The most rewarding part of my experience in terms of the output I produced would have to be the mini volunteer handbook that I helped to make during my internship at PCI. It was so incredible to create something tangible that was a product of four weeks of discussion, research, and data collection. It was such an amazing feeling to see my name at the front of the published handbook which I think will be very impactful among youth in Indonesia.
Another rewarding part of my experience in terms of my personal goals and ambitions was seeing how much my Indonesian had improved as a result of my time in Indonesia. While you can learn a lot of language from textbooks and classes, nothing compares to how much you can absorb through immersion. By hearing and speaking Indonesian every day, I have become so much more confident in my language skills.
Q: Were you able to learn about the Indonesian culture from this program? If yes, how was this achieved?
I have learnt so much about Indonesian culture from the DSPP! I did this by going to museums and culturally historic sites, eating a wide range of Indonesian food, going on guided tours, exploring the different parts of Jakarta and Yogya, walking around my neighbourhood and speaking to Indonesians. I feel like I learnt something new about Indonesian culture every day just through my day-to-day experiences. As long as you are open-minded and have the desire to learn, you can gain so much knowledge about Indonesian culture during the program!
Q: How will the internship benefit or influence your future career?
My internship has definitely sparked my interest in working in the development sector in my future career. As I study development at university, I wanted to gain real-life experience working in the sector to see if it was something that I wanted to pursue as a career. Through my internship, I have been able to gain valuable experience of what it’s like to work in development. I have learnt that development is so diverse and there are so many different roles involved. I am also considering working in the Indonesian development sector in the future as I love the country and the people and feel very connected to its culture. Additionally, the skills, experience and knowledge that I gained from my placement will definitely increase professional opportunities in the future.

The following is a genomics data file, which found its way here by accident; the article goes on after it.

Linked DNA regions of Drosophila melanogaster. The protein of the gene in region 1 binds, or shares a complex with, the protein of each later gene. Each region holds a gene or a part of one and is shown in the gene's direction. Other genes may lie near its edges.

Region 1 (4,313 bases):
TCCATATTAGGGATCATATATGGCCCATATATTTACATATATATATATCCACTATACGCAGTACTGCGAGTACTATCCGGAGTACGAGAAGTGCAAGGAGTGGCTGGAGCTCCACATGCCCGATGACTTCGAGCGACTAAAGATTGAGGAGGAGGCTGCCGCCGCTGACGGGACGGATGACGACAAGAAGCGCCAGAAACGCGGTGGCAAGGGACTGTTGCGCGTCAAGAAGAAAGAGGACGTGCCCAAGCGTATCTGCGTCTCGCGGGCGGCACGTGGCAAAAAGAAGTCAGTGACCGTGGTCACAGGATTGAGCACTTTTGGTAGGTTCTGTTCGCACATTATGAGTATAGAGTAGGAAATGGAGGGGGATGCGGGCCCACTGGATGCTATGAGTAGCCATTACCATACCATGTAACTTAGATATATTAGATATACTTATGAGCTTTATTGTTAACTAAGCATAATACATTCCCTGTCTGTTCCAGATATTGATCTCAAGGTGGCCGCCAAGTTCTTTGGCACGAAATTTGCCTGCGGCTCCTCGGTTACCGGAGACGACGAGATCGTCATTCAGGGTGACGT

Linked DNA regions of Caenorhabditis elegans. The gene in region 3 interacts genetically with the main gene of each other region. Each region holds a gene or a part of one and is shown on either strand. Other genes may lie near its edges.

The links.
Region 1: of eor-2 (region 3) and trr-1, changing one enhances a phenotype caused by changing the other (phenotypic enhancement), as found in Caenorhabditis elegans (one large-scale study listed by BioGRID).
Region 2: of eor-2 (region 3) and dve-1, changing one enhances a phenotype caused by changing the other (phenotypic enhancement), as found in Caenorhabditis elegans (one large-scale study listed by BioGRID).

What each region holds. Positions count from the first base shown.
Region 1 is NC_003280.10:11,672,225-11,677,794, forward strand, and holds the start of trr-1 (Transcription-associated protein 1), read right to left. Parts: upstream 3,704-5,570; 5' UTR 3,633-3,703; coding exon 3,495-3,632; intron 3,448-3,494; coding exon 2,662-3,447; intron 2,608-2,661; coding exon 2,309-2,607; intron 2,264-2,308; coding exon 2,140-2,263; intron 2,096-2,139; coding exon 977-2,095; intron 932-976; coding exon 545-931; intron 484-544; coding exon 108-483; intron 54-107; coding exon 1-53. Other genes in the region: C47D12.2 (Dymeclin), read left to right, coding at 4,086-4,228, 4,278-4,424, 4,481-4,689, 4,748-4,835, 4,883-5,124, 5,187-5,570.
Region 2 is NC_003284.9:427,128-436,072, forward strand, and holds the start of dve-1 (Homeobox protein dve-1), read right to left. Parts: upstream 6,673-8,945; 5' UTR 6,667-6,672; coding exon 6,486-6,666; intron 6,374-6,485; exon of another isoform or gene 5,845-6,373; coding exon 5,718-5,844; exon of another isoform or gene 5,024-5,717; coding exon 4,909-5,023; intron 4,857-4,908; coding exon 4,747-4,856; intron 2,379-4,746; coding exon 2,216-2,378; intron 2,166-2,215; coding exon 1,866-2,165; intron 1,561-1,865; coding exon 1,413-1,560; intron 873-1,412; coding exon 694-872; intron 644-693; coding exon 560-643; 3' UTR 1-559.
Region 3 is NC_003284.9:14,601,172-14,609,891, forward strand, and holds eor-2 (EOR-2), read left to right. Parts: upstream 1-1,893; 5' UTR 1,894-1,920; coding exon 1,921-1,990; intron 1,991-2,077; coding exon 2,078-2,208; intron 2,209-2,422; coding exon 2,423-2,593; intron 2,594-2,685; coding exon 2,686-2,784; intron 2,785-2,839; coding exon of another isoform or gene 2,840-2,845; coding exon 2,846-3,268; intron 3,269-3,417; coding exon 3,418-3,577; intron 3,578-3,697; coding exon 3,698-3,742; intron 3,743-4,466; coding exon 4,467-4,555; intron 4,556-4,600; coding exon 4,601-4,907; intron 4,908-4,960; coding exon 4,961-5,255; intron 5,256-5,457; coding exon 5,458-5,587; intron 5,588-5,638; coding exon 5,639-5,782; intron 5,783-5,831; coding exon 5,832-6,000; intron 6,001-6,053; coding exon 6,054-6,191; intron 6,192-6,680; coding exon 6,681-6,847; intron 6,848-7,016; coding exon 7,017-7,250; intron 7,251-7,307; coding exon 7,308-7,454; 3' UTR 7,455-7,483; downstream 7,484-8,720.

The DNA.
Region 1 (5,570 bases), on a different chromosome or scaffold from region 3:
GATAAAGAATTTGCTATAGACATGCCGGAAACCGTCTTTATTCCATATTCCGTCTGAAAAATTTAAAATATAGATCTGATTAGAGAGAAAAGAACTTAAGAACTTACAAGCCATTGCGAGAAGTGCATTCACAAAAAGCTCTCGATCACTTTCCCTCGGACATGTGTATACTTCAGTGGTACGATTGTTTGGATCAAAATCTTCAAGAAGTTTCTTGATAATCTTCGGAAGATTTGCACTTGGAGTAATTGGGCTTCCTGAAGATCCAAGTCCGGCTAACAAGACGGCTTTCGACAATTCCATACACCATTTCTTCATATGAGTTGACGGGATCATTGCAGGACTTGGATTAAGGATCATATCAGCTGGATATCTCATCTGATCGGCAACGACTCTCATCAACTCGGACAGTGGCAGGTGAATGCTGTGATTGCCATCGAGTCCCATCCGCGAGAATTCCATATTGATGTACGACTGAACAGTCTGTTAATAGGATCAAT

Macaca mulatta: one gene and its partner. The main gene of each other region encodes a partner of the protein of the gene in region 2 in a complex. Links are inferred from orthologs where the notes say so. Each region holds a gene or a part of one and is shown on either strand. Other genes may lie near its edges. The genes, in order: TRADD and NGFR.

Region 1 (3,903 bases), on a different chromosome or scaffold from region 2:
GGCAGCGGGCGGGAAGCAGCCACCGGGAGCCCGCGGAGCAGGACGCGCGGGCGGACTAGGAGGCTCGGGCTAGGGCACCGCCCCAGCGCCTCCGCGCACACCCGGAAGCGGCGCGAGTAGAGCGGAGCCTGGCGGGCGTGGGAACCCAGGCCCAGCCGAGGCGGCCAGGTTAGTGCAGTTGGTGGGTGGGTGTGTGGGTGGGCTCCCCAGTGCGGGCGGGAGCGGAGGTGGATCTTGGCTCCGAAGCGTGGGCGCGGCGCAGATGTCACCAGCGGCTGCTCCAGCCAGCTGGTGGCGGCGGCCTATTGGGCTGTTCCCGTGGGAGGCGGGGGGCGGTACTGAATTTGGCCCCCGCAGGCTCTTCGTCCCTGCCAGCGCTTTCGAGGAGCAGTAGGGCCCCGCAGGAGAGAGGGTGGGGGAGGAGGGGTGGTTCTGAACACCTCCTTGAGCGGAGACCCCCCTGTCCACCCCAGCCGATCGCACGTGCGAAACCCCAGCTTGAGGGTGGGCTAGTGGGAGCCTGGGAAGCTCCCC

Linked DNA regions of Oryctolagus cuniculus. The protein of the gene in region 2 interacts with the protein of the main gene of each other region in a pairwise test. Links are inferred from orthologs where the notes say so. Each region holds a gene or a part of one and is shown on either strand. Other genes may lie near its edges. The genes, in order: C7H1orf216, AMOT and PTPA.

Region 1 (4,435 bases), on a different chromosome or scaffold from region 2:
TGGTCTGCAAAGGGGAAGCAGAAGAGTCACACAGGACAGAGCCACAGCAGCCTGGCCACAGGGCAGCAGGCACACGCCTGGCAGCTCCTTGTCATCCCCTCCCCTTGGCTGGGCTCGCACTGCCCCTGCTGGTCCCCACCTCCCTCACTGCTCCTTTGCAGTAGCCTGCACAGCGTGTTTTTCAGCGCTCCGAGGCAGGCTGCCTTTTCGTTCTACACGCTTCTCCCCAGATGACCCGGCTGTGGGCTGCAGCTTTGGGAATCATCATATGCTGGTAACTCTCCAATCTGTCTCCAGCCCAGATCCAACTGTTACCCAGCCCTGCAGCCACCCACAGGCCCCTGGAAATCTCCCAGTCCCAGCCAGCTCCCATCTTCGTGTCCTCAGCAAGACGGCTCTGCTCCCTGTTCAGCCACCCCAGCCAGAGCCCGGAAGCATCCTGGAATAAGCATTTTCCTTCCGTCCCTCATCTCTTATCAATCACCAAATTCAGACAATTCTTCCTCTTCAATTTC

Q: Would you recommend this program to your friends?
I would definitely recommend the DSPP and other ACICIS programs to my friends! In fact, I already have! Undertaking the practicum was one of the best decisions I’ve ever made. The knowledge and skills that I’ve gained have been invaluable and the experience of studying and working abroad by myself has helped me grow and develop so much as a person.
Q: Favourite Indonesian word/phrase:
Enak sekali! (Very delicious). I said this after pretty much everything I ate in Indonesia!